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Running simultaneous computation in mathematica

  1. Nov 27, 2011 #1
    hi
    when i run a heavy computation on mathematica in the same time even if i want to calculate 2+2 , mathematica does not calculate it until calculating of heavy computation finishes.
    why?

    another problem is that when i do a heavy computation and obtain results , after closing mathematica and opening it again mathematica do not remember its calculations in that notebook.
    for example if the result of calculation is a matrix then after closing and opening of mathematica for manipulating that matrix , for example multiplication it by itself i have to run the heavy computation again and obtain the resulting matrix again.
    is there any solution that mathematica without running again a notebook remember calculation of that notebook?
    sorry for my bad English writing.
    thanks
     
  2. jcsd
  3. Nov 27, 2011 #2
    Mathematica has a front end, which formats and displays results, and a kernel, which does almost all the computation. The kernel does one calculation at a time. That is why you can do <shift><enter> on two or more expressions on the screen and those will be passed to the kernel to complete when the kernel has finished the previous calculation.

    With version 8 there have been some limited abilities to do parallel calculations
    http://reference.wolfram.com/mathematica/guide/ParallelComputing.html
    but I suspect this may not be what you want done.

    There is one other possible solution. You can purchase a license for additional kernels from Wolfram. Then I believe you can run all the kernels you have license for at the same time. Or you can purchase Premier Support. That should provide you with one additional license and you might be able to run both of those at the same time. I have never tried this so you should make certain this will do what you need before paying your money.

    For your second question, it is true that Mathematica does not remember all the state of a computation. You might look at the documentation for DumpSave and see if that will accomplish what you need.

    You can manually create assignment statements in your notebook. Then the next time you start the notebook you can evaluate those assignment statements to restore the value of variables.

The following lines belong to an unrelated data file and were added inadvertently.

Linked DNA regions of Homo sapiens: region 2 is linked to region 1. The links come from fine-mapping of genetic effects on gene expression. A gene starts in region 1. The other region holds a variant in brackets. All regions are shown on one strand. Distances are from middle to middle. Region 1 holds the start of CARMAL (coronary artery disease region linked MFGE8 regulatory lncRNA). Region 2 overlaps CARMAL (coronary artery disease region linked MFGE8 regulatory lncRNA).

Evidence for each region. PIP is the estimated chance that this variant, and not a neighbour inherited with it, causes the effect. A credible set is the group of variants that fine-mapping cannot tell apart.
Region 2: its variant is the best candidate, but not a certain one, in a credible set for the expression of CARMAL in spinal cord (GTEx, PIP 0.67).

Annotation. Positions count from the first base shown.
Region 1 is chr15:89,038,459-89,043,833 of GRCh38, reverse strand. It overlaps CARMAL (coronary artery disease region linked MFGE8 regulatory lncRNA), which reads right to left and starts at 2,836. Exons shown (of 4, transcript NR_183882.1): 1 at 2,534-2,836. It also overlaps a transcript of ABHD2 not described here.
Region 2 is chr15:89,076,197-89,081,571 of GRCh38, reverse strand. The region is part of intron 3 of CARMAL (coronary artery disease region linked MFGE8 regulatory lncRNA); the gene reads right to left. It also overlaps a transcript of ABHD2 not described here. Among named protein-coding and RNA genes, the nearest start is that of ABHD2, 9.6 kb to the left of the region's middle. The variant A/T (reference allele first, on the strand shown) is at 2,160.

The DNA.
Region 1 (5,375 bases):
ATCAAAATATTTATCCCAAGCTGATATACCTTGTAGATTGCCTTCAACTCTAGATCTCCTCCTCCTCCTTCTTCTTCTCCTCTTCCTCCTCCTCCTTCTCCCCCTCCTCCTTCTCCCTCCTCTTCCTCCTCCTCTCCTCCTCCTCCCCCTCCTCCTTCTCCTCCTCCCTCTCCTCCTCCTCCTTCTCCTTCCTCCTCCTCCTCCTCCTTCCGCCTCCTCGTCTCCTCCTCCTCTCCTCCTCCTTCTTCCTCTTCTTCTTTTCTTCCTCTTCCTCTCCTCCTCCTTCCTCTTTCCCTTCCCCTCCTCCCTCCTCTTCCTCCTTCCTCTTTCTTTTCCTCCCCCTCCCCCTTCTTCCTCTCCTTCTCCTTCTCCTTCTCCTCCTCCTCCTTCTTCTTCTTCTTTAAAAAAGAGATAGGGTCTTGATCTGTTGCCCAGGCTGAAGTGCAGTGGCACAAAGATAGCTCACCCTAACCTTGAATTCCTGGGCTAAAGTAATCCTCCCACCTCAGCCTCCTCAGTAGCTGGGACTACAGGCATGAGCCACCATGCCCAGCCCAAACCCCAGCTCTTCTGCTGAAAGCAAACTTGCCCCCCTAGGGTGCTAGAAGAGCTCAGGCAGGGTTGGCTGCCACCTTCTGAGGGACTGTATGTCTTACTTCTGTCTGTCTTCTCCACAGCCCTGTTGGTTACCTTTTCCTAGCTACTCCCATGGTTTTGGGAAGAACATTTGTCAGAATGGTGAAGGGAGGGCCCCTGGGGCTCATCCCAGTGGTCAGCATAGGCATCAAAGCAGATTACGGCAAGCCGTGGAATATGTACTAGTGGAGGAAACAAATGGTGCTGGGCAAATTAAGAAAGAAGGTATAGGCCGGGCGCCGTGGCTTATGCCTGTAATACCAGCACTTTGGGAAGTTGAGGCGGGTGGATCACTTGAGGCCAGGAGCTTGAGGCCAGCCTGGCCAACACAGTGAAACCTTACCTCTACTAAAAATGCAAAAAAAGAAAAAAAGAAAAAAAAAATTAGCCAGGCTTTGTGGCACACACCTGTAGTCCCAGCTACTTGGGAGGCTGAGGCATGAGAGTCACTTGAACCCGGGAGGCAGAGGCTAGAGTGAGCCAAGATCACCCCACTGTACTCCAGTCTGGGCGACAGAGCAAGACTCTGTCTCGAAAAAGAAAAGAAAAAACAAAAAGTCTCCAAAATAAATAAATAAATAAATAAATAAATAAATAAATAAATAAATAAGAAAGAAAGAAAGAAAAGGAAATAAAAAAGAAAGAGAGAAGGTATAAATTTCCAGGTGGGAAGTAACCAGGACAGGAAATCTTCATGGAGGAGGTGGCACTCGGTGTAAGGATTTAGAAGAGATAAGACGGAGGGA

Mathematica, and almost all other software, forgets all current work, all open windows, all open files, all variable assignments, etc. when you exit and restart, even when you reload a saved file. I wonder if this might be because Windows and window software had a long history of bugs and errors and being unstable and the programmers thought they might make this somewhat less visible and a problem if they did not restore everything after a shut down or restart and made you manually begin again.

    Good mathematics is more important than good English, just as long as we can both understand. Your use of English is almost certainly better than my use of any other human language. For that I am also sorry.
     
  4. Nov 28, 2011 #3
    How about saving the results to a file then just loading it's contents when you start up again?
     
  5. Nov 28, 2011 #4
    Bill Simpson thanks for your comments.

    jackmell i do not know how to do that.

    however i think i should define the results of computation in new variables.
    for example if after a computation i obtain a matrix i define it for another variable.
     
  6. Nov 28, 2011 #5
    Try Put and Get although if it's a lot of data, might be slow:

    mymatrix = {{1, 2}, {3, 4}};
    Put[mymatrix, "myfile.dat"]
    fromfile = Get["myfile.dat"]

    There are also other file operations to use to save and retrieve data. Look into them with the help function.
     
  7. Nov 28, 2011 #6

    phyzguy

    User Avatar
    Science Advisor

    A better solution is to use Save and Get. After doing the heavy calculation, you have the new matrix - suppose it is called M. Use

    Save["MyMatrix.m",M]

    The next time you run the notebook, add:
    Get["MyMatrix.m"]

    The matrix will be loaded without having to recalculate. You can save multiple objects:

    Save["MyStuff.m",{M,N,P,Q,R}]
     
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